As a break from his initial theater and voice studies, Fowler learned to improvise at the piano. This led to his work as a keyboardist, arranger, and band leader in jazz, world, and other popular musics. In 2003 he released his first album, Photograph, produced by Robbie Parrish at Sugar Hill Studios in Houston. He’s performed at New Orleans JazzFest, the AguaZero Festival in Ecuador, Taos Solar Fest, and on Japanese television. He’s played with jazz luminaries Bruce Dunlap, Donald Walden, Rob Schepps, and Andre Wright. After touring for several years with Native American artist and Grammy winner, Robert Mirabal, Fowler was associate producer for his award winning album, “In the Blood,” in 2007. He has produced several local artists from New Mexico and Colorado and performs regularly throughout the region.

Fowler makes his home in Boulder, CO, where he chairs the music program at Naropa University – a Buddhist inspired contemplative university. In addition he’s an artistic associate with local theater group The Catamounts and maintains a private teaching studio. He has degrees in voice, composition and theater from Ithaca College and a Masters of Music in Composition from the University of Michigan - Ann Arbor.
“when the world premiere of Fowler’s ‘I’itoi’ unfolded, the magic returned…Fowler’s symphonic poem mesmerized the audience”

"radiant, ghostly and shimmering by turns...the colorful, attractive music was an ideal showcase for these accomplished players."

"[Fowler] provided the most emotionally intense music of the evening....a shadowy work full of tolling bells and murmuring ghosts"

"Fowler's [pieces] on you from the inside out"

"I have never heard a new choral composer who is so completely original."

"vigorously cinematic"

"[ARCO was] fraught with intellectual subtlety and evolutionary significance"

"Among the more conventional but equally colorful offerings was Paul Fowler's harp work, "From Basho," played by Bridget Kibbey, which combined angular lines and brash timbres with the sweeping arpeggiation associated with the harp."

"One of the soloists... looked more like a member of Best Buy's Geek Squad than a musician. He sat at a table...fussing with a laptop and an array of high-tech gadgetry...[Fowler] pieced together an audio collage of bits of sound: coughing, chatter, chimes and airy gusts of noise. It was clear from the get-go that this concert didn't intend to play by the rules."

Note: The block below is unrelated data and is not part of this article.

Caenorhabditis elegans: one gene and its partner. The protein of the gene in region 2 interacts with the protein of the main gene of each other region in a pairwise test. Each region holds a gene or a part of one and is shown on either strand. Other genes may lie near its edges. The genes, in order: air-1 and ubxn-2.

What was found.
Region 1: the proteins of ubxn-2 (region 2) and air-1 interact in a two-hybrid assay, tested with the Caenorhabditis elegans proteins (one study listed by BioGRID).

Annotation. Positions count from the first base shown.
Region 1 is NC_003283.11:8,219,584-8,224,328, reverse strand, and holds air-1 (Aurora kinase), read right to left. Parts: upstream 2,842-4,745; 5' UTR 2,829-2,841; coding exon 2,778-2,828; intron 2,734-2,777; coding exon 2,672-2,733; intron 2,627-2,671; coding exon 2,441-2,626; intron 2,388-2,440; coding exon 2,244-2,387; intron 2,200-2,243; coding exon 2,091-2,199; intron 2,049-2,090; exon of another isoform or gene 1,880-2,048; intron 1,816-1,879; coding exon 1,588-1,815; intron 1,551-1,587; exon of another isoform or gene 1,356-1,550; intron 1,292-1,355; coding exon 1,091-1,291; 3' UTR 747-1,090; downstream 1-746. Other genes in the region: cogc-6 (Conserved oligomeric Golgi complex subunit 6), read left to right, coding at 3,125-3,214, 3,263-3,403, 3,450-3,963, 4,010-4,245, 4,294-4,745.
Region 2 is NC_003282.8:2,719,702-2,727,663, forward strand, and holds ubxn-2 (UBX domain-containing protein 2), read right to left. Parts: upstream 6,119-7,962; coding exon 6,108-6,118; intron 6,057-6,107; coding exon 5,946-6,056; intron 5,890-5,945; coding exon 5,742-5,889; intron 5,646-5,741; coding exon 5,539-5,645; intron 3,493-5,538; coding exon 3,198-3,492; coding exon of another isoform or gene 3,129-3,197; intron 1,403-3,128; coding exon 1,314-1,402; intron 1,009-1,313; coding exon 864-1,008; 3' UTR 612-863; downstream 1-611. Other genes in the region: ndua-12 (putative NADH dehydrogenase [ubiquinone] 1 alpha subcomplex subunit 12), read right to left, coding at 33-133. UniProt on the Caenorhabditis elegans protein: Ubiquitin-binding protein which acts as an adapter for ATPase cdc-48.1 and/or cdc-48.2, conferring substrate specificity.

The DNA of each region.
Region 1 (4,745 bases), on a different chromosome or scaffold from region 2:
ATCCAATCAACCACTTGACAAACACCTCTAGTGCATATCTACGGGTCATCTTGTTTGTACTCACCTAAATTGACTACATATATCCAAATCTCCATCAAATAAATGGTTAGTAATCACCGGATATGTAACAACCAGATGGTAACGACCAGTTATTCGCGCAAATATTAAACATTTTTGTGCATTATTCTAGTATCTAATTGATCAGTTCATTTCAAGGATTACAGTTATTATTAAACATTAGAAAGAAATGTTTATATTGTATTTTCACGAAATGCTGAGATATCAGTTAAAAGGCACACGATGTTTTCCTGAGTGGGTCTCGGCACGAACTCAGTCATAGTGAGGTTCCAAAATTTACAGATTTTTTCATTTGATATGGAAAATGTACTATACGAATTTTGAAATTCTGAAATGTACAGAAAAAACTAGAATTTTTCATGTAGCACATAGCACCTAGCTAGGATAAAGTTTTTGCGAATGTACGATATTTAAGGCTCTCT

“calling, chanting and smiling his way to the triumphant end...Dazzling. Applause erupted.”


"It was so dramatic that the audience really felt the story...Only Takada and Fowler together could have made this music so fascinating to everyone."

"Paul Fowler...offers up tasteful and at times, heartbreaking, keyboards."

"Where the Bleecker Street Opera departed most from its forebear was in the quality of its instrumental component...Paul Haas...offered a passionate, refined and keenly balanced account of Paul Fowler’s skillful reduction [of Montemezzi's L'amore dei Tre Re]."

"If there was a star in the concert, apart from the ensemble and the music, it was composer and keyboardist Paul Fowler. He played the synthesizer, rattles, drums, and strummed the strings on the piano not unlike a Harpo Marx liberated from conventional expectations...

"When Paul Fowler ’01 answered his phone one day in the spring of 2006, he was notified that his entry had been selected as the winner of a composition contest for the New York Youth Symphony." read further

"If you really want to understand what it's like talking with the members of Jetpack Rental, just find the nearest 10 year old and give him a Red Bull, a candy bar and a twisted appreciation for music that borders on insanity." read further

"The band (The B-Section) can twist and tweak old standards into something half restrained and part wild. It's a modern feel influenced by popular music with back beat, funk and crafted improvs." read further

"'Jetpack is our dream project, which means we're sacrificing money for art,' Fowler joked." read further